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Nene’s Rebound Attempt in the Closing Seconds of Game 5

Nene’s failed rebound attempt at the final horn wasn’t the only reason the Wizards lost Game 5 to the Hawks on Wednesday night. Shooting just 37 percent from the field and failing to capitalize on their opponent’s 23 turnovers; knocking down only four shots from long range; getting minimal production from their bench — those are all contributors too. But for the sake of argument, here’s Nene’s attempted rebound under a microscope.

Setting the Scene

With just eight seconds left in the game and trailing 80-78, the Wizards set up an awesome play to get Paul Pierce open in the corner and the Truth knocks down a three to give Washington the lead. Atlanta calls timeout. During the timeout, Nene comes in for Marcin Gortat.

The Hawks come out of the timeout, and with just under four seconds to go, point guard Dennis Schroder drives the lane to attempt a layup, a shot attempt in which John Wall blocks. The ball goes awry off the backboard and toward the waiting hands of one Nene Hilario.

A charging Al Horford enters the lane and snatches the rebound, Nene falls and clears out two teammates in the process, and Horford converts an easy layup with one second left. The Wizards lose.

Possible Gripe(s)

Being upset with Nene as an initial reaction is understandable. I’m guilty of it too. But the frustration doesn’t begin and end with this specific play. His underwhelming performance throughout these entire playoffs has bugged fans and this final play of a losing effort was enough to make the weak sauce boil over.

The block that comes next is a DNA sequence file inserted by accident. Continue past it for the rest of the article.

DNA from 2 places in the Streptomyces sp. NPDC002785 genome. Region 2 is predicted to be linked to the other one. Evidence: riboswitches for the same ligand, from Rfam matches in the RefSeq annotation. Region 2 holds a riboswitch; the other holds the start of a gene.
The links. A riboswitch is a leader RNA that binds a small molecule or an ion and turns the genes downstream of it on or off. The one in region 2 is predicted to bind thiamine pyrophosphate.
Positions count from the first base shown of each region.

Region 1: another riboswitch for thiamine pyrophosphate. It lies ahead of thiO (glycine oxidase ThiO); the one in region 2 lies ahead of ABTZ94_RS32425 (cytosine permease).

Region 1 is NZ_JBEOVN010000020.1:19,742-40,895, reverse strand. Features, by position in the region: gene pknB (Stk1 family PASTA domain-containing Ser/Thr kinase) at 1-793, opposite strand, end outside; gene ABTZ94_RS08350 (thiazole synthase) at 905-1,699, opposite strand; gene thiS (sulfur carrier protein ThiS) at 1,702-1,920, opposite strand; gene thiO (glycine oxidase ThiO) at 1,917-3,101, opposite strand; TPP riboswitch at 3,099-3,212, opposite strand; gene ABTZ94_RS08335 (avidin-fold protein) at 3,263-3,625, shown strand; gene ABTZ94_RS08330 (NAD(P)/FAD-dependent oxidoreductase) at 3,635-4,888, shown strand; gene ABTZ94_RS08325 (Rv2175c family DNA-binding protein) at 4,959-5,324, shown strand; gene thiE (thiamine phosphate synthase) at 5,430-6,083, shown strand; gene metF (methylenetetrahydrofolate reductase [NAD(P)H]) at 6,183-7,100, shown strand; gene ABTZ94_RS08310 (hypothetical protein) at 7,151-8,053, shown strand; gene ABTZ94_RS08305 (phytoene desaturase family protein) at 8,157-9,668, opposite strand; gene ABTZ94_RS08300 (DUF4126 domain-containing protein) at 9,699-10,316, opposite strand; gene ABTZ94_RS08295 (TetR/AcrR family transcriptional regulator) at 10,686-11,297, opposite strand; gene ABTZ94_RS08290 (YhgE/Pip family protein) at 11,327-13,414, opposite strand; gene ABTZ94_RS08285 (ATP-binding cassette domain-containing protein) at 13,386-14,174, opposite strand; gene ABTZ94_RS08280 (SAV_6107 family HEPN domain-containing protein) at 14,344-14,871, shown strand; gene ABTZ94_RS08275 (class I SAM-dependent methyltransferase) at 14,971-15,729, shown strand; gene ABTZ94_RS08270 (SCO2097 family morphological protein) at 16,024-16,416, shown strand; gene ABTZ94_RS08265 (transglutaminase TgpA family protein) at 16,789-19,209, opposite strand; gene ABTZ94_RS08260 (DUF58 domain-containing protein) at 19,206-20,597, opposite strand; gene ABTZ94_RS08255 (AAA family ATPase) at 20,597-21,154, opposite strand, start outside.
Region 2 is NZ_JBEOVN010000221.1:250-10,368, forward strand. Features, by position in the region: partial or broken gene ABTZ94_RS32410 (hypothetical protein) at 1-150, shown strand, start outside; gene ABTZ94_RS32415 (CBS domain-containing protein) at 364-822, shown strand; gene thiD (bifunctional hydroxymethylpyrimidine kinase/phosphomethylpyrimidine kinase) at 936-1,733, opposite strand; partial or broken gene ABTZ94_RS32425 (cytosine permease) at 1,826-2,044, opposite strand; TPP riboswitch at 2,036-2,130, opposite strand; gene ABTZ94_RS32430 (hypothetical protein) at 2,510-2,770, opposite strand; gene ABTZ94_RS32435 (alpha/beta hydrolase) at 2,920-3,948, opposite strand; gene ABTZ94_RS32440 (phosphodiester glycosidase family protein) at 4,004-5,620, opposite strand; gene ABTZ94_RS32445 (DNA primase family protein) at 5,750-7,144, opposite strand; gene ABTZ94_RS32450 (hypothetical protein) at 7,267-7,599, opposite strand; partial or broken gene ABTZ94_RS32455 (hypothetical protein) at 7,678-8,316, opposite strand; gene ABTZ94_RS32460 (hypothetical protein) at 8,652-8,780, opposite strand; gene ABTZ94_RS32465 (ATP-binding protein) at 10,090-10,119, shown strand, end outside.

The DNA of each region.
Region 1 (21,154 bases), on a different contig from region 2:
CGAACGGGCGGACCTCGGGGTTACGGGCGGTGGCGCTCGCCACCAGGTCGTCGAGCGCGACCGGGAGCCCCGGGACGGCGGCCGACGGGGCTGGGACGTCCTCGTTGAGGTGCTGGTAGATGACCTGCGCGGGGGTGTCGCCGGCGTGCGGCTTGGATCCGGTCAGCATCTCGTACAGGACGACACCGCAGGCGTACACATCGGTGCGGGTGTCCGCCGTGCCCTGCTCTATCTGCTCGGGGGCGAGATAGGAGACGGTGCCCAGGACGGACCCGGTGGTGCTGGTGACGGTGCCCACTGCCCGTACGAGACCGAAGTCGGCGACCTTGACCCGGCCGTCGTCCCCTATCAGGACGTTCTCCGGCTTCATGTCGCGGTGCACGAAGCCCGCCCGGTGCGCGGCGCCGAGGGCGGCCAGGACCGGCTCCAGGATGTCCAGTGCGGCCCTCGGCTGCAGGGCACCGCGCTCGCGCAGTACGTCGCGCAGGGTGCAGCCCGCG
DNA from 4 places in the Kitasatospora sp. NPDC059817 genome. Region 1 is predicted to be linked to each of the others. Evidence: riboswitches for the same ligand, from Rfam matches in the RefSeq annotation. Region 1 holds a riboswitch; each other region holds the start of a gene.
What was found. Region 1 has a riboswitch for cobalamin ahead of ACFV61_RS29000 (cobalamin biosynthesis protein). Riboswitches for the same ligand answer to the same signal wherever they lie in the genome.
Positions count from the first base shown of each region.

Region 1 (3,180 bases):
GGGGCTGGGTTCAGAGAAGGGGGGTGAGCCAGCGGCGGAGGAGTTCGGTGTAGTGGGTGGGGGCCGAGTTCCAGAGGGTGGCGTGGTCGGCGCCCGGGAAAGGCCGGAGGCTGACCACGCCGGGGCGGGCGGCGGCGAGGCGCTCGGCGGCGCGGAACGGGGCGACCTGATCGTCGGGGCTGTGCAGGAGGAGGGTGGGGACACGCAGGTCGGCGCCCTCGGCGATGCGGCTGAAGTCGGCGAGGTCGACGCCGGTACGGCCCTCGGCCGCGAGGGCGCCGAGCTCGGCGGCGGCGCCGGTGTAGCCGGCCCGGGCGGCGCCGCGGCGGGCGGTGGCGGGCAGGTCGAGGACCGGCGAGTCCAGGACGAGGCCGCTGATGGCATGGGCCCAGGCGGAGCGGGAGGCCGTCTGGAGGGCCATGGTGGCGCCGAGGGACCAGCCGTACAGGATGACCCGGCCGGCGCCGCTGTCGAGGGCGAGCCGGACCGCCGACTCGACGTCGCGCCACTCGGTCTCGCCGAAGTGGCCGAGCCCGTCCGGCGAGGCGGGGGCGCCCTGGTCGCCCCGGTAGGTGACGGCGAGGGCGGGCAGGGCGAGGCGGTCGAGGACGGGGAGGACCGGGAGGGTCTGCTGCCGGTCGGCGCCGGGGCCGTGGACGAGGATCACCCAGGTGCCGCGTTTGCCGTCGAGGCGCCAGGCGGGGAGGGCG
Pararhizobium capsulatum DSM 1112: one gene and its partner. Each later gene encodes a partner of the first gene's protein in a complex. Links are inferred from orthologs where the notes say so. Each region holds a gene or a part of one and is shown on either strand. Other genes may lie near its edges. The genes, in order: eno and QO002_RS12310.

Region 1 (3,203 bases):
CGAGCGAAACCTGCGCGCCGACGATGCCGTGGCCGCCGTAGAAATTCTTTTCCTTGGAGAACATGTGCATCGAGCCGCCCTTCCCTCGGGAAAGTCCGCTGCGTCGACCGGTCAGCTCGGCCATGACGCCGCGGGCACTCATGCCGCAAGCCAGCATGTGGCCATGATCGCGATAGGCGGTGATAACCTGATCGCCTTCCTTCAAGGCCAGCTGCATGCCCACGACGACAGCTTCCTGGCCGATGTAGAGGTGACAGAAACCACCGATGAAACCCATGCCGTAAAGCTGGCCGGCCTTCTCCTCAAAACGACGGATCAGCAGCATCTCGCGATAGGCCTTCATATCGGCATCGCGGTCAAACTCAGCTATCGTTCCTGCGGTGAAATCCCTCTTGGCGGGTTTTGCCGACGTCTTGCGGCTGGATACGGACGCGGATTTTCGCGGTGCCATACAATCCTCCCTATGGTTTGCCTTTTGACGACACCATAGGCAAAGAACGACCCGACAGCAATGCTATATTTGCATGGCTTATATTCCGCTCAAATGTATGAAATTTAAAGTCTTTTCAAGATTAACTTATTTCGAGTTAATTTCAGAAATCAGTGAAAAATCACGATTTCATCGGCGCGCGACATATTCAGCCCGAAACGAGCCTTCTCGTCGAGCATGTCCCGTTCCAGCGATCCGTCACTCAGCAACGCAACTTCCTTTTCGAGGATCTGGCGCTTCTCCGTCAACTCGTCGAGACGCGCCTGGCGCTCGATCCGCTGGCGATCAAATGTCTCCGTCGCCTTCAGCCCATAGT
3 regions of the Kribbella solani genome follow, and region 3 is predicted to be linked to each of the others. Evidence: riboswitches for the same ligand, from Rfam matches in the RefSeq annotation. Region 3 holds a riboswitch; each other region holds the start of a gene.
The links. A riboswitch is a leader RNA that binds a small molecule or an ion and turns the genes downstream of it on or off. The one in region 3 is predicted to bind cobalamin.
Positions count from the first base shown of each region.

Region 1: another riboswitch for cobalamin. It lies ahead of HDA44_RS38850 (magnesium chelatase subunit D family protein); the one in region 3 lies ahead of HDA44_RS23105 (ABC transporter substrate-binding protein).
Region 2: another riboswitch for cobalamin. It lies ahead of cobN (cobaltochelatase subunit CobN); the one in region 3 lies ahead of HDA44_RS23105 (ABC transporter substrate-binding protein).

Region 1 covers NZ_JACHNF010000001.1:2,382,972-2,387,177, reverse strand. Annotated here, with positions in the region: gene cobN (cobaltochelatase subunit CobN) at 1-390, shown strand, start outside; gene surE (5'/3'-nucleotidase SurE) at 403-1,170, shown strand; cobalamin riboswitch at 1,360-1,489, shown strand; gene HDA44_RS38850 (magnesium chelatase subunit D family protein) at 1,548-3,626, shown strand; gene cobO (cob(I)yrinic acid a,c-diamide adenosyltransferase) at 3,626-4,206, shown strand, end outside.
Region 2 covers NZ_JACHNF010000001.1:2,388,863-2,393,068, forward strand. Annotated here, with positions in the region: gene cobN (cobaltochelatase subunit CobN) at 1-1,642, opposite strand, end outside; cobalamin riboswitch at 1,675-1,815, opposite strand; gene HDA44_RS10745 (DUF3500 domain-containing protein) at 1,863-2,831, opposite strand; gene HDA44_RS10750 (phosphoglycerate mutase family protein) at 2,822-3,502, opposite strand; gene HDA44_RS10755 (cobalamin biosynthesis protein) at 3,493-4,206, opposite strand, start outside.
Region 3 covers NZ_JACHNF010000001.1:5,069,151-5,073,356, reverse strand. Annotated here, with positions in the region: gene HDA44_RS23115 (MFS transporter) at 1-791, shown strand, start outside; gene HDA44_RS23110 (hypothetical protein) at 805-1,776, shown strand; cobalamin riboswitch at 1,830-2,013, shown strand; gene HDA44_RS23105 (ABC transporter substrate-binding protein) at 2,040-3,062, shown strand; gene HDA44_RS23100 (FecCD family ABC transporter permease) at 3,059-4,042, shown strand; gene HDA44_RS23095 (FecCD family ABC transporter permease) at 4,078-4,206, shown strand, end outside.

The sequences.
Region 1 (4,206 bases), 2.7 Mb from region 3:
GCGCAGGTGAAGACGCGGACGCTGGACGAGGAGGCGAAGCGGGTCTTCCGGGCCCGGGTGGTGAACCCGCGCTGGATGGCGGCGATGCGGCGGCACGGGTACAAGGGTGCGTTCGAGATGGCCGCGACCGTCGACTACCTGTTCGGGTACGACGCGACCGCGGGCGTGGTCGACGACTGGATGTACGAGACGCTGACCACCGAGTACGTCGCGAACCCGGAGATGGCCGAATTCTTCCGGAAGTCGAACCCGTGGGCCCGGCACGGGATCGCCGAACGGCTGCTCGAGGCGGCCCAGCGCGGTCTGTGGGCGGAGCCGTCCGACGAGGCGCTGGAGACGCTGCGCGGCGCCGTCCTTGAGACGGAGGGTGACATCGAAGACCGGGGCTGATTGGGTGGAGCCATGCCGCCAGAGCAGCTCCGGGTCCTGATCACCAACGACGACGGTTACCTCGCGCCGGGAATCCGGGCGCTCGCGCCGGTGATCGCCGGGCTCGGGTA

Still shots also give you the impression that Nene had the ball in his hands. I’m again willing to put my emotions aside and recognize that 1) because you’re touching the ball doesn’t mean you’re securing possesssion and 2) watching the clip at full/live speed is really the only way to judge how much control Nene had of the ball.

But while on the topic of stills…

Nene Rebound 1

Nene Rebound 2

Nene Rebound 3

Again, the frustration with Nene doesn’t begin and end with this play. It was just the cherry on top. The Wizards dropped a winnable game for lots of reasons and they wasted feel-good moments like Pierce’s dagger three-pointer and John Wall’s heroics in the process. It all just really really stings.

NBA Playoffs Numbers and Notes: Wizards Sweep Raptors

Wall and Beal

In light of the Wizards’ unexpected sweep over the surprisingly submissive Toronto Raptors, here’s a few notes and numbers from Washington’s four games in Round 1.

* Remember Otto Porter? After playing just six total minutes in last year’s playoffs, Porter logged 32 minutes per in the four games against the Toronto Drakes, averaging nearly 10 points and better than seven boards per game. He finished the series with a net rating of +29 (128/99), while shooting 55-percent from the floor and 50-percent from long range.

It’s probably a little too early to definitively claim Porter’s professional emergence, but there’s no arguing his immense role in the Wizards’ sweeping effort en route to the second round. It’s the game’s biggest path to the game’s biggest stage and Otto Porter chose just the right time (for both team and fans) to remind us he’s still around and only 21 years old.

Here’s some more about Otto, written by yours truly.

* John Wall was soooo Optimus Dime in this series, averaging better than 17 points and 12.5 assists per game. Yowza!